A brutal ‘Tosca’ not to be missed

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End of Act I, Michael Scott-Mitchell’s realisation of the Sant’Andrea della Valle church. Photo: Prudence Upton.

Music / “Tosca” by Giacomo Puccini, directed by John Bell, conducted by Andrea Battistoni, for Opera Australia, at Sydney Opera House until March 13. Reviewed by HELEN MUSA.

THIS revival of John Bell‘s Fascist-era “Tosca” confirms its likely place at the top of Opera Australia’s repertoire for a long time.

Devoid of the usual elaborate costumes reflecting the 1800 Napoleonic war setting of the original play on which the opera is based, this is a ferocious, even brutal interpretation set during the 1940s Nazi occupation of Rome.

And yet, one of the joys of “Tosca” is the fact that each act is set in the real-life building where it is set. Many readers will have watched the 1996 TV version filmed in the Roman locations, retained in designer Michael Scott-Mitchell’s sumptuous realisations of the Sant’Andrea della Valle church, the Palazzo Farnese and Castel Sant’Angelo.

Bell has found a perfect match for the melodramatic plot originally written by Victorien Sardou for Sarah Bernhardt and later adapted by Puccini’s librettists Luigi Illica and Giuseppe Giacosa.

His concepts are largely preserved by revival director Matthew Barclay, although lush verismo acting of the Italian principals, Carmen Giannattasio as Tosca and Marco Vratogna as the evil police chief Scarpia, may have got the better of him at times.

The conclusion of Act I gave a clear indication of how Bell was thinking.

The glorious “Te Deum”, is performed by the Opera Australia Chorus at their best, with conductor Andrea Battistoni almost entering the action with his passionate performance from the podium.

Scarpia faces off with Cavadarossi in Act II. Photo: Prudence Upton.

Overlaid with Scarpia’s libidinous self-revelations backed by powerful woodwind, bells, organ and drum beats from the OA orchestra, this scene is a perfect illustration of the religious hypocrisy that often goes hand-in-hand with dictatorial politics.

But after singing of his lust for Tosca and fronting up to kiss the crucifix, Scarpia leads the congregation not in making the sign of the cross, but the Nazi salute.

In this production, every tiny moment counts.

The sacristan, normally a bumbling fool, is here played by Luke Gabbedy as a malevolent character, while the golden-voiced Diego Torre as Tosca’s lover Cavaradossi casts aside his usual wooden style to give an impassioned rendition of the man torn between love and fidelity to a cause.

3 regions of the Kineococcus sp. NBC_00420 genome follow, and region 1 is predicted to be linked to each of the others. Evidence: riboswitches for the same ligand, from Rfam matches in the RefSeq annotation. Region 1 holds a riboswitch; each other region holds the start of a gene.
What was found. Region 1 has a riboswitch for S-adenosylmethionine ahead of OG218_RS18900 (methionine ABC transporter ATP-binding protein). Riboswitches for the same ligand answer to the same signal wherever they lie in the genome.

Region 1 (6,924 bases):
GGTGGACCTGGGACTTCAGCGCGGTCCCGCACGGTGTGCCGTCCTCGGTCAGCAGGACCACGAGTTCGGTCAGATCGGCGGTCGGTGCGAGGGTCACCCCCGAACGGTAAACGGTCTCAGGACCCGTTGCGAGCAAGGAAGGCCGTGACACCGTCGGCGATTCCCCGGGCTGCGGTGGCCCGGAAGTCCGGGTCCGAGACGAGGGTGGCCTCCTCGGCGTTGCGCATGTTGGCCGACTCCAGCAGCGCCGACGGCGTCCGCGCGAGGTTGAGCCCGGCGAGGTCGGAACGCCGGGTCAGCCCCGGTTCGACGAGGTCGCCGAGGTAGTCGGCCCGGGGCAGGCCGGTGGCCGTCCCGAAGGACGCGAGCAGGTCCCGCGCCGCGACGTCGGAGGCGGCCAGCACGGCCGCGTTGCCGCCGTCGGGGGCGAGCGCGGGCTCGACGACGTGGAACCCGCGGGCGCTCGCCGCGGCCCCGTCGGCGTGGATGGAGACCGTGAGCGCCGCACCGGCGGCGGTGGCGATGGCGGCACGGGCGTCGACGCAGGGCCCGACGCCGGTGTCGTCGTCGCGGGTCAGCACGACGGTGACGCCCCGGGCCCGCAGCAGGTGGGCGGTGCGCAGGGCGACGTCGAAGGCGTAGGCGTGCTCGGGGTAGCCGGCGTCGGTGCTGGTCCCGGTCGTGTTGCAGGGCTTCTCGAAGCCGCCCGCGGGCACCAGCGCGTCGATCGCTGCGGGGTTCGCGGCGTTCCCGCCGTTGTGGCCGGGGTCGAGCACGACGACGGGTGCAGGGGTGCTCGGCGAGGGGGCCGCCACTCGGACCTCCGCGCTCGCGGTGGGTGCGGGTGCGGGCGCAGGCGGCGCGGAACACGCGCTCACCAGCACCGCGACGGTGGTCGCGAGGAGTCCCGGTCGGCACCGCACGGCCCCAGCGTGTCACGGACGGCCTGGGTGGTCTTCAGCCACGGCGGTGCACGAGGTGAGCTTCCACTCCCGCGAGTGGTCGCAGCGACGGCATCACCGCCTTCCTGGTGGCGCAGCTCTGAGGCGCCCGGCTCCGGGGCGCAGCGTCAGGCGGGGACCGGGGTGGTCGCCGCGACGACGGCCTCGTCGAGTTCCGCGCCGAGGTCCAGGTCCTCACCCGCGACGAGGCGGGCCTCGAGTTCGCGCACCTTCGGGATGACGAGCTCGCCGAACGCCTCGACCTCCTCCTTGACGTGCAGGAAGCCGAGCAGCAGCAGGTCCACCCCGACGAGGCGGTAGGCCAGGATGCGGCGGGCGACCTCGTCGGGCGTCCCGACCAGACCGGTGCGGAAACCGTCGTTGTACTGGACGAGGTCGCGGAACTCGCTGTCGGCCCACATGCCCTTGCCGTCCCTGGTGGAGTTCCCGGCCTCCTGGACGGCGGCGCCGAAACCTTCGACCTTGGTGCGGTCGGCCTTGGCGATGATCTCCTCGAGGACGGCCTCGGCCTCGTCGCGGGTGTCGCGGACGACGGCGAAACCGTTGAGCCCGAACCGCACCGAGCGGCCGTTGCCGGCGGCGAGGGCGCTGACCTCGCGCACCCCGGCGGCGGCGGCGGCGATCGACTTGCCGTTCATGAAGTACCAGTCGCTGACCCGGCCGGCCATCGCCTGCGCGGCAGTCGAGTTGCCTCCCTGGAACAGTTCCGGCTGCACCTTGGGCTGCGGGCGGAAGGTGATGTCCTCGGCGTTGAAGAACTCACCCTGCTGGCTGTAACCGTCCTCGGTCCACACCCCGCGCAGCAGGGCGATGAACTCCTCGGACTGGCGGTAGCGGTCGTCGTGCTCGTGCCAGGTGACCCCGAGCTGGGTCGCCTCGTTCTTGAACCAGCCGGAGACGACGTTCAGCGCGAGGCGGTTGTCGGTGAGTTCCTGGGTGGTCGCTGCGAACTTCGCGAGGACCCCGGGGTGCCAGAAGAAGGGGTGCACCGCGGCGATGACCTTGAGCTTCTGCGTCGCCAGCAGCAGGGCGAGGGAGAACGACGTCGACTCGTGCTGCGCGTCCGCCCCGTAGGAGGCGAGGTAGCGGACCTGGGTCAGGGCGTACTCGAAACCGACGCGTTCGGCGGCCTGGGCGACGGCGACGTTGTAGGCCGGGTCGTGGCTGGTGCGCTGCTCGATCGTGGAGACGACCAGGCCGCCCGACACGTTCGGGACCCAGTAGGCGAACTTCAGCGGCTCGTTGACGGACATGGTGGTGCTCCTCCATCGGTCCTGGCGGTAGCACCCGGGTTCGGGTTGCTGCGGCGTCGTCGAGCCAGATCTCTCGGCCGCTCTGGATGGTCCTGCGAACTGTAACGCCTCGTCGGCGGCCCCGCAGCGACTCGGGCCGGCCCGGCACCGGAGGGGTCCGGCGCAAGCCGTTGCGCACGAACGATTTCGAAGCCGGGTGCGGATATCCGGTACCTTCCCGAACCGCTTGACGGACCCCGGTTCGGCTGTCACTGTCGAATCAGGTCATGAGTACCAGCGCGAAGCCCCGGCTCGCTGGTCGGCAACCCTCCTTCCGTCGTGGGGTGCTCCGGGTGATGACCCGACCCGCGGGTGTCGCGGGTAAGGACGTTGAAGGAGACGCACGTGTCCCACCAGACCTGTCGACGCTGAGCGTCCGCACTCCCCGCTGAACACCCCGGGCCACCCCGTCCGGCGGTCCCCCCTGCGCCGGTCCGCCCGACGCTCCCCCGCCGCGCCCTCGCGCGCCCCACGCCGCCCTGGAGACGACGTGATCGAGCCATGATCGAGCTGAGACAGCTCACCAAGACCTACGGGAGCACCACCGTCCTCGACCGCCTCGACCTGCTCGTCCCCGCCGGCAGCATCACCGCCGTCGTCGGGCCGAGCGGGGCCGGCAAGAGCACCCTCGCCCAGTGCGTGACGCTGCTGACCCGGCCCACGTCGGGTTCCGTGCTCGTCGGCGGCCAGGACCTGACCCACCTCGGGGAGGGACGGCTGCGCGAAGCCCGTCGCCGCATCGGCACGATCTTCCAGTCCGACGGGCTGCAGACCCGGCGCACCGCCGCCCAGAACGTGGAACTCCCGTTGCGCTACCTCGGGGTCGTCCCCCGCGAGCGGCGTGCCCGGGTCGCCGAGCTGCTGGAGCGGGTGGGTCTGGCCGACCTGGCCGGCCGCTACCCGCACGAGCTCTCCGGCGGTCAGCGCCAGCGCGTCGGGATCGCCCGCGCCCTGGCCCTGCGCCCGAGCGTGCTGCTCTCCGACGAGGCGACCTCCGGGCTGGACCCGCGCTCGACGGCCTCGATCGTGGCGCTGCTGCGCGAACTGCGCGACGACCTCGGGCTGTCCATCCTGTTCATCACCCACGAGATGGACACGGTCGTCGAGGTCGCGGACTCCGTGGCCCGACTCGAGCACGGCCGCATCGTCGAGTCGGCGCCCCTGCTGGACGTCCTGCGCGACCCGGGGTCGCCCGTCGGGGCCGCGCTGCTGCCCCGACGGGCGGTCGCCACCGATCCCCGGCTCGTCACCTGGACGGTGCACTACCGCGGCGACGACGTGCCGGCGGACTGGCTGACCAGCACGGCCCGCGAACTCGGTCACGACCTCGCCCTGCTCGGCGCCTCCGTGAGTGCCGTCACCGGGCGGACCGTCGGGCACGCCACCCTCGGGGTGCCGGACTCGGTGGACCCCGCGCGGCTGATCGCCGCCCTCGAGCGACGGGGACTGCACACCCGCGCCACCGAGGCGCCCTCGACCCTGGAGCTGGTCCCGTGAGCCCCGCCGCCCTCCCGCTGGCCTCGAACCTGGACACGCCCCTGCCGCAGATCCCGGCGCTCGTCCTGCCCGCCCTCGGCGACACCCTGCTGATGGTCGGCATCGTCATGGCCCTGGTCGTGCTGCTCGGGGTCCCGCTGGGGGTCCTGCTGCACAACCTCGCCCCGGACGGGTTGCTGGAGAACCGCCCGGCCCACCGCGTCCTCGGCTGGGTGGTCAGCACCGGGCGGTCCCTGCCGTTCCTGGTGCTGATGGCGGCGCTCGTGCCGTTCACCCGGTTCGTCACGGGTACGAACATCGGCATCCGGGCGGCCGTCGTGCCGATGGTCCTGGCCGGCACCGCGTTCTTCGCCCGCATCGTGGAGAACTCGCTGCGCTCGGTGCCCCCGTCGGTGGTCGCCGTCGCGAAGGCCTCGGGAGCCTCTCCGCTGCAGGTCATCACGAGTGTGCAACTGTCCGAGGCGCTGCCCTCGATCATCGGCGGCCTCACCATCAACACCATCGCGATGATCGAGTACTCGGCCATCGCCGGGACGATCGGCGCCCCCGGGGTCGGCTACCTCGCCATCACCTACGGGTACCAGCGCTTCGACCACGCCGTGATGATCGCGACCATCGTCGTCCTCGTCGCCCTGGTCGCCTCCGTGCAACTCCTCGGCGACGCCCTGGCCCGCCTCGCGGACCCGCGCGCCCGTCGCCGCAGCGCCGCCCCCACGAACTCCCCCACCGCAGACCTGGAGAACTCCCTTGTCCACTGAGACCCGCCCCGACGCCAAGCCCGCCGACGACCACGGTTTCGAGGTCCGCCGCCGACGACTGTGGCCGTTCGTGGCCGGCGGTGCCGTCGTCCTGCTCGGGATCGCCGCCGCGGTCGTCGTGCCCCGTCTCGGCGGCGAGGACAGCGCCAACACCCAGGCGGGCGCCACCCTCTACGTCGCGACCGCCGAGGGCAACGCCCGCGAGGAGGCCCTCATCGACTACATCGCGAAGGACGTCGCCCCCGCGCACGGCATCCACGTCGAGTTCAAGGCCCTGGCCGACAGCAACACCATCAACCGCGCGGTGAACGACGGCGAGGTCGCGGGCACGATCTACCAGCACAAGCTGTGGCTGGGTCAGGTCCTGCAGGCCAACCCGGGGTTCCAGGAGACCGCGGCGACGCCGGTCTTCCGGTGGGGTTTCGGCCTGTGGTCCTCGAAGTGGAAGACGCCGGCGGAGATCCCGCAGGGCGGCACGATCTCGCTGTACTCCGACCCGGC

But for this season, all eyes are undoubtedly on the fiery, glamorous Giannattasio, seemingly a perfect casting for the passionate Floria Tosca.

So naturalistic is her performance that it almost goes too far, especially at the beginning when Tosca’s jealous rages have her look less like Rome’s most celebrated operatic diva than a petty harridan, putty in the hands of Scarpia, who uses vulnerability to get the information he needs.

Act II is the centrepiece of the opera, dramatic as Scarpia’s violent motif, suggested in the atmospheric progression of chords and dark woodwinds contrasted with a love theme played on strings, perfectly illustrating the gulf between the characters.

Carmen Giannattasio as Tosca over Marco Vratogna as Scarpia. Photo: Prudence Upton.

Again, this is an Act II with a difference, where Tosca’s offstage cantata is given greater prominence, nicely contrasting with Scarpia’s violence, played to the hilt by Vratogna, who proves as skilled as Giannattasio in the art of verismo acting.

Tosca makes no grand entrance and is soon grovelling on the floor as she pleads with Scarpia in the show-stopping aria, “Vissi D’Arte” (I Live For Art) sung by Giannattasio entirely on her knees even as the audience rose to applaud.

At the end of the act, Bell’s hand is seen again. Instead of performing a pious ritual act with candles for the now-dead Scarpia, she drapes him with a Nazi flag and switches off the lights.

The final act in the castle is darker and more pessimistic than usual, in spite of an exquisite rendering by Aidan Carey of the shepherd boy’s dawn song and Torres’ heartbroken interpretation of the second show-stopper, “E Lucevan Le Stelle” (And The Stars Were Shining).

No chance of this Tosca bouncing back from a mattress placed behind the set in her final leap from the battlements. Bell denies her this grand moment, preferring to have his heroine face a barrage of machine-gun fire.

This “Tosca” in short, is not for the faint-hearted, but it’s also not to be missed.

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